MLP: Picking on pronouns
| March 28, 2023 1:00 AM
Mrs. Language Person, that maniacally obsessed word nerd, has been known to make mistakes; but, thanks to beloved Mrs. Rhineheimer of ninth grade English class, never, never with pronouns. In fact, when she hears, "Me and him are going … " or "It was fun for her and I," your MLP gets that spine-shattering feeling like the screech of nails on a chalkboard (not that chalkboards exist anymore, sniff sniff).
So away we go: Pronouns as subjects, direct objects and indirect objects. Him and he. She and her. Them and they. I and me. Who and whom.
The concept is so simple that MLP wonders if we just don't remember the little trick. How does one know which to use? Simple Simon says, "Mentally separate into two sentences." For example with subject pronouns, "(She/her) and (He/him) use correct grammar" would become, "She uses correct grammar," and "He uses … "
Would you say that him uses it? Of course not. So why say "Her and Him use?" Neither does me go to the store. I go to the store; so do they and I (go to the store). In other words, if the pronoun is the subject of the sentence, the correct choices are subject pronouns — I, she, he, they and who. Once the sentence is completed in the mind, separately for each pronoun, the choice becomes obvious.
Now consider the example of renaming. Please note, Dear English speakers: It doesn't change a thing. To misquote the Bard, a subject by any other name remains its sweet ol’ self.
How's this for a triple-hammy: "Is it she who edits this column?" Again, separate those poor misused pronouns for an answer. "It is (who edits this column)," "She is who edits (or she edits) this column" and "Who is" would all fit perfectly as the three substitutable subjects in the sentence; therefore they (oops — snuck in another subject pronoun!) are all correct choices.
So much for subjects. For pronouns as objects of a verb or preposition (direct or indirect) — me, her, him, them and whom — a similar trick may be used, although it may require mental insertion of an omitted word, such as "of" or "for." More on that in a moment.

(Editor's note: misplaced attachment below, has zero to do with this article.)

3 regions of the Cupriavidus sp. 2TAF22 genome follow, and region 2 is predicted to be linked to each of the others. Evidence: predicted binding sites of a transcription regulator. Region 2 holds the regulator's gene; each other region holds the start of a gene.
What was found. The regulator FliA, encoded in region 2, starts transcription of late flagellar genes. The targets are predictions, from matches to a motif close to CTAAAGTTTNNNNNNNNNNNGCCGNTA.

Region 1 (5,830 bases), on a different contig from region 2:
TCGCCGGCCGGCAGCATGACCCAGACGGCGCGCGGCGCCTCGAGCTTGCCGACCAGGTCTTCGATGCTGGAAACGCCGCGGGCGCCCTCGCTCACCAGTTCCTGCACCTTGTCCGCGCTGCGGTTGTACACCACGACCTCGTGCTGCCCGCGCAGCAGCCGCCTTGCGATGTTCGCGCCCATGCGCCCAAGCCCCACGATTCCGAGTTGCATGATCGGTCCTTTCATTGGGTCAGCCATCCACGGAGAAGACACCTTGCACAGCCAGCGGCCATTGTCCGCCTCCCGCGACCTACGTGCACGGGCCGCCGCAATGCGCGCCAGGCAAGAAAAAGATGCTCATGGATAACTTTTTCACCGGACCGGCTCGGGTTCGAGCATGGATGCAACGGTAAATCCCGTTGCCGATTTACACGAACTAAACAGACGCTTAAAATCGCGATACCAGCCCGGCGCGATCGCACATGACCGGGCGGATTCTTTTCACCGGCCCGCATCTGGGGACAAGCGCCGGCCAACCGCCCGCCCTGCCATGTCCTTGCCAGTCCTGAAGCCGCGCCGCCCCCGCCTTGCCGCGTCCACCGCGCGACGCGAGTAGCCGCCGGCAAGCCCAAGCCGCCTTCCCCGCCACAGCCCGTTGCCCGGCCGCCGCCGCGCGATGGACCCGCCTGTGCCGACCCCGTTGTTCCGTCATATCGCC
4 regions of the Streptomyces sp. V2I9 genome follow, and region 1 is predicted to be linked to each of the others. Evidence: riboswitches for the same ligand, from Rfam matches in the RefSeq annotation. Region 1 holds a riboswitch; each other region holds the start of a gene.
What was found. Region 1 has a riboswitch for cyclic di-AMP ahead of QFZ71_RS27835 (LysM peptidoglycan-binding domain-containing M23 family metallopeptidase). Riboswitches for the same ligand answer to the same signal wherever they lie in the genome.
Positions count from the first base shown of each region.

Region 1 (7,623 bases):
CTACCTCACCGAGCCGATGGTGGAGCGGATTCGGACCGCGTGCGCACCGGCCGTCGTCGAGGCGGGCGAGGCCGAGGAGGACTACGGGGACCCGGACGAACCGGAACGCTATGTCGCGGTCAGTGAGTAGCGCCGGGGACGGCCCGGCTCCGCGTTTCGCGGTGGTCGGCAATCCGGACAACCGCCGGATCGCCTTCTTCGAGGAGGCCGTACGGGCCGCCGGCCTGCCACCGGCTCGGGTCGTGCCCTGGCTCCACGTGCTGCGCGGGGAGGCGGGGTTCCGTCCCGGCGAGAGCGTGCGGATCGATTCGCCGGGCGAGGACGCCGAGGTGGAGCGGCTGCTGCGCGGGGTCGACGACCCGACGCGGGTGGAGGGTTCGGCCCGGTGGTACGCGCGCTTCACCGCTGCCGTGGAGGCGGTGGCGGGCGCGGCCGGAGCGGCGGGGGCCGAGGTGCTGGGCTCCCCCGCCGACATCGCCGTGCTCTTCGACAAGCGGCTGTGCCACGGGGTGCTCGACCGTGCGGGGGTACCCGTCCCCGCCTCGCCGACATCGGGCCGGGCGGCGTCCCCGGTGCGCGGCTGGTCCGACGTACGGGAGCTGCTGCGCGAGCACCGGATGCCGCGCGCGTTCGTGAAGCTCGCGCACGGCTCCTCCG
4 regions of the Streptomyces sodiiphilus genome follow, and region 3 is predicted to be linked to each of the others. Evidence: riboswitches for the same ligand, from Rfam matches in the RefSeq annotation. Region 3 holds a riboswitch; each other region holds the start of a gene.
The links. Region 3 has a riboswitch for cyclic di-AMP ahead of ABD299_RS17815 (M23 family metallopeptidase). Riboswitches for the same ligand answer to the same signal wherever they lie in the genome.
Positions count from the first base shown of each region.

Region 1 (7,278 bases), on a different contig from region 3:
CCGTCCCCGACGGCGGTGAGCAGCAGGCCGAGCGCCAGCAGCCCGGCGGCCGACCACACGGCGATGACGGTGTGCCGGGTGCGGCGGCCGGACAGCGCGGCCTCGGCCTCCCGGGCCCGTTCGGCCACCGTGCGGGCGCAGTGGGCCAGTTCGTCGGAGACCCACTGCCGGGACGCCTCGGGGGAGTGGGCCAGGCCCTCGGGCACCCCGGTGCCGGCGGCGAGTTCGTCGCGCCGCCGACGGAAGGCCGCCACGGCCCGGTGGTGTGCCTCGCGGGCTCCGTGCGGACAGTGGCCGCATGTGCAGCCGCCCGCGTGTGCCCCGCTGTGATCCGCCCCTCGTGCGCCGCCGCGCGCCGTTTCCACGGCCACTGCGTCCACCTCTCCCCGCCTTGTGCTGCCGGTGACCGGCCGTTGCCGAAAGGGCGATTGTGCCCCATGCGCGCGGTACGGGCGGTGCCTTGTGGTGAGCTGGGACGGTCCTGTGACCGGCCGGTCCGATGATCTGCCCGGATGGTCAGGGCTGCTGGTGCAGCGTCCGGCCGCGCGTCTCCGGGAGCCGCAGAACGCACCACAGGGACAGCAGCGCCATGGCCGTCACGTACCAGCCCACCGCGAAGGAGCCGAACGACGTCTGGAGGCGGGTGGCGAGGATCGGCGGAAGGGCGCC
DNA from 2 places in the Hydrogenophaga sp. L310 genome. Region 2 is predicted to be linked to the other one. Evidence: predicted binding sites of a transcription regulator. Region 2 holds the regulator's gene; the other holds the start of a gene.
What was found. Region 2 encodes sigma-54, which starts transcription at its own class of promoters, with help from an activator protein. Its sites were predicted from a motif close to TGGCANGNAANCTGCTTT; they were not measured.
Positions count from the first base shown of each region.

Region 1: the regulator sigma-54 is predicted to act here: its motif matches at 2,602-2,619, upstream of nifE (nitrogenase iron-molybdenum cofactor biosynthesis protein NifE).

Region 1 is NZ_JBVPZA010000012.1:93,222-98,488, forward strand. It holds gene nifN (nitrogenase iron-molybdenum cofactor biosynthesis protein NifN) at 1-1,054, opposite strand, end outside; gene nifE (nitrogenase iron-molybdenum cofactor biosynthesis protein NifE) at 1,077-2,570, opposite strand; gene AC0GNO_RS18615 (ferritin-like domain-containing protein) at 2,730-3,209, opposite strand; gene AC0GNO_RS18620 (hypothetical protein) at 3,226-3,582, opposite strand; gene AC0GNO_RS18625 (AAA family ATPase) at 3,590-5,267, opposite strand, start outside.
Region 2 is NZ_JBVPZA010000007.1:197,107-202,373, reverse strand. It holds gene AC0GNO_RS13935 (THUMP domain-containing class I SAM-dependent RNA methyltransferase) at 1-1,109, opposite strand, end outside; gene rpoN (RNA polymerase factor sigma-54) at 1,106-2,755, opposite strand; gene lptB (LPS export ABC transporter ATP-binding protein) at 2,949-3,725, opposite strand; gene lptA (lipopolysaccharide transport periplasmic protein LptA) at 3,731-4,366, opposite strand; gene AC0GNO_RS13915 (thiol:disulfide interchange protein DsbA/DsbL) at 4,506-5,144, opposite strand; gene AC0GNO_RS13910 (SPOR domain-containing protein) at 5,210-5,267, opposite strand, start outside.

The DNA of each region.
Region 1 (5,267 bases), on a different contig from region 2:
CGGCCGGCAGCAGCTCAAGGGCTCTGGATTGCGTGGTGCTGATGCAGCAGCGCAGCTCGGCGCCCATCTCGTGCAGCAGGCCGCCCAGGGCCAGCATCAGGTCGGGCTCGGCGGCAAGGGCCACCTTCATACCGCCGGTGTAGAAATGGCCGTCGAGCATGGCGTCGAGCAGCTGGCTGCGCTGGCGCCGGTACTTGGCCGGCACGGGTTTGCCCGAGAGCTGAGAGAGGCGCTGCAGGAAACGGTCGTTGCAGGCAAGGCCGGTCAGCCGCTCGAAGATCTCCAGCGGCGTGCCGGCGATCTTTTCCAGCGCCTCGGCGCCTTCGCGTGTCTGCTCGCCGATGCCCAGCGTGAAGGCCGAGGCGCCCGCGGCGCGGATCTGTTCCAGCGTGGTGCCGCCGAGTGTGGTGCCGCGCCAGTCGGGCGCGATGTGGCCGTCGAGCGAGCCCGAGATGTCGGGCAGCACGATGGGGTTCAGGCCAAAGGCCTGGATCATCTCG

If MLP annoys her readers, she drives them crazy. She couldn't drive “they” crazy, could she? They may be driven crazy, but "she" (subject) drives "them" (object) bonkers. Call it a pronoun role reversal for direct objects of the verb, "drive."
To whom may I turn for answers to grammar questions? Mrs. Hagler, that's who (but she's also to whom I must turn, when whom is the object of to).
Sorry; couldn't resist that one. One could argue "that's who," because "who" renames Mrs. Hagler as subject of the sentence, but the second example is "to whom," because whom is the object of "may turn"). However, had I answered, "It is Mrs. Hagler to whom I must turn," well, you see the difference is that magic word "to."
Yes, I know it’s a horribly worded example. Simple Simon, go stuff yourself.
Next, another common cringer: The sadly abused “who” as an object of the dangling “for.” Shudder.
While it’s a depressingly underused privilege and right, "Who did you vote for?" just doesn't cut the mustard. "For whom did you vote?" is much better.
No, don't answer that, but you get the idea: If you can precede it with "to," "for" or another preposition, it's whom. Like her, them, him and me, whom is an object (objective) pronoun.
With indirect objects, the preposition isn't necessarily visible. If the stubborn little things are in hiding (why is English so frustrating? What is the point of rules if we simply skip words? Aaargh!), mentally finish the understood phrase. "Nigel sent her an angry letter." See the understood "to," following sent, i.e., to her? The letter went to her. "Her" is the object of "to," or "sent to."
A little tougher are "than" and "as," but the same imaginary completion trick works, generally by adding the hidden verb. "He is smarter than she (is)." "MLP isn't as good a writer as (are) they."
Isn’t that the understatement of the day?
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Mrs. Language Person and Sholeh Patrick are columnists for the Hagadone News Network. Email firstname.lastname@example.org.